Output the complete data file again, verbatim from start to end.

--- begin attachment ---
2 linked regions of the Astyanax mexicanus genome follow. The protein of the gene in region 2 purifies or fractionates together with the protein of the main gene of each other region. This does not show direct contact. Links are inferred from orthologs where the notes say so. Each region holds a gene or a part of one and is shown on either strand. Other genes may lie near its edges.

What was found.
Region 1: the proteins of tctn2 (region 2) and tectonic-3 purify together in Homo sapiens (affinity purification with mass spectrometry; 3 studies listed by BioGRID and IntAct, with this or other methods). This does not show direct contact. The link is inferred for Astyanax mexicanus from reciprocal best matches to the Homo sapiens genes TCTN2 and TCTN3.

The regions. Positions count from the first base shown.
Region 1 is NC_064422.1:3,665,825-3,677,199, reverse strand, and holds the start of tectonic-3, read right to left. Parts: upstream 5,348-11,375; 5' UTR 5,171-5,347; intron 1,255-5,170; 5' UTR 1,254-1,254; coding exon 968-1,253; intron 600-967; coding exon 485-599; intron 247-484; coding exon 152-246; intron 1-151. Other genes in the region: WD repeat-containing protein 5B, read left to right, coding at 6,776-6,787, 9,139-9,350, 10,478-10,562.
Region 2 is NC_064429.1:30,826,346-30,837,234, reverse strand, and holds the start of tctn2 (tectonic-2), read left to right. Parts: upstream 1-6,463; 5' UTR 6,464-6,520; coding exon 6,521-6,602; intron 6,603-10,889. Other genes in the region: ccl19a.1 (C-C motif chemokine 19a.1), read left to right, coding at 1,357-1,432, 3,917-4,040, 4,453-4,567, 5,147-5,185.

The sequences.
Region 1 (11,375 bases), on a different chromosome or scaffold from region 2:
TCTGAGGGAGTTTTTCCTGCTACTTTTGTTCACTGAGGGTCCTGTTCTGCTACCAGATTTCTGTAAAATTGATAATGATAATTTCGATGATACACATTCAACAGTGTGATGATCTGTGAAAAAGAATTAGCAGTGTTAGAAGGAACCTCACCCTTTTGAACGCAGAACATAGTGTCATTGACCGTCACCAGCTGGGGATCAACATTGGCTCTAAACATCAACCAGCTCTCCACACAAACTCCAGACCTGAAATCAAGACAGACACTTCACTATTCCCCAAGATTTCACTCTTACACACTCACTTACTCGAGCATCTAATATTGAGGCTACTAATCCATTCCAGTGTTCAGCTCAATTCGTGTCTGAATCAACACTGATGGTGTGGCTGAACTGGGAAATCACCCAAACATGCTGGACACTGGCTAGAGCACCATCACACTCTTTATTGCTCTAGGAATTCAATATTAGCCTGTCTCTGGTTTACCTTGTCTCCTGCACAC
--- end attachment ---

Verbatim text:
2 linked regions of the Astyanax mexicanus genome follow. The protein of the gene in region 2 purifies or fractionates together with the protein of the main gene of each other region. This does not show direct contact. Links are inferred from orthologs where the notes say so. Each region holds a gene or a part of one and is shown on either strand. Other genes may lie near its edges.

What was found.
Region 1: the proteins of tctn2 (region 2) and tectonic-3 purify together in Homo sapiens (affinity purification with mass spectrometry; 3 studies listed by BioGRID and IntAct, with this or other methods). This does not show direct contact. The link is inferred for Astyanax mexicanus from reciprocal best matches to the Homo sapiens genes TCTN2 and TCTN3.

The regions. Positions count from the first base shown.
Region 1 is NC_064422.1:3,665,825-3,677,199, reverse strand, and holds the start of tectonic-3, read right to left. Parts: upstream 5,348-11,375; 5' UTR 5,171-5,347; intron 1,255-5,170; 5' UTR 1,254-1,254; coding exon 968-1,253; intron 600-967; coding exon 485-599; intron 247-484; coding exon 152-246; intron 1-151. Other genes in the region: WD repeat-containing protein 5B, read left to right, coding at 6,776-6,787, 9,139-9,350, 10,478-10,562.
Region 2 is NC_064429.1:30,826,346-30,837,234, reverse strand, and holds the start of tctn2 (tectonic-2), read left to right. Parts: upstream 1-6,463; 5' UTR 6,464-6,520; coding exon 6,521-6,602; intron 6,603-10,889. Other genes in the region: ccl19a.1 (C-C motif chemokine 19a.1), read left to right, coding at 1,357-1,432, 3,917-4,040, 4,453-4,567, 5,147-5,185.

The sequences.
Region 1 (11,375 bases), on a different chromosome or scaffold from region 2:
TCTGAGGGAGTTTTTCCTGCTACTTTTGTTCACTGAGGGTCCTGTTCTGCTACCAGATTTCTGTAAAATTGATAATGATAATTTCGATGATACACATTCAACAGTGTGATGATCTGTGAAAAAGAATTAGCAGTGTTAGAAGGAACCTCACCCTTTTGAACGCAGAACATAGTGTCATTGACCGTCACCAGCTGGGGATCAACATTGGCTCTAAACATCAACCAGCTCTCCACACAAACTCCAGACCTGAAATCAAGACAGACACTTCACTATTCCCCAAGATTTCACTCTTACACACTCACTTACTCGAGCATCTAATATTGAGGCTACTAATCCATTCCAGTGTTCAGCTCAATTCGTGTCTGAATCAACACTGATGGTGTGGCTGAACTGGGAAATCACCCAAACATGCTGGACACTGGCTAGAGCACCATCACACTCTTTATTGCTCTAGGAATTCAATATTAGCCTGTCTCTGGTTTACCTTGTCTCCTGCACAC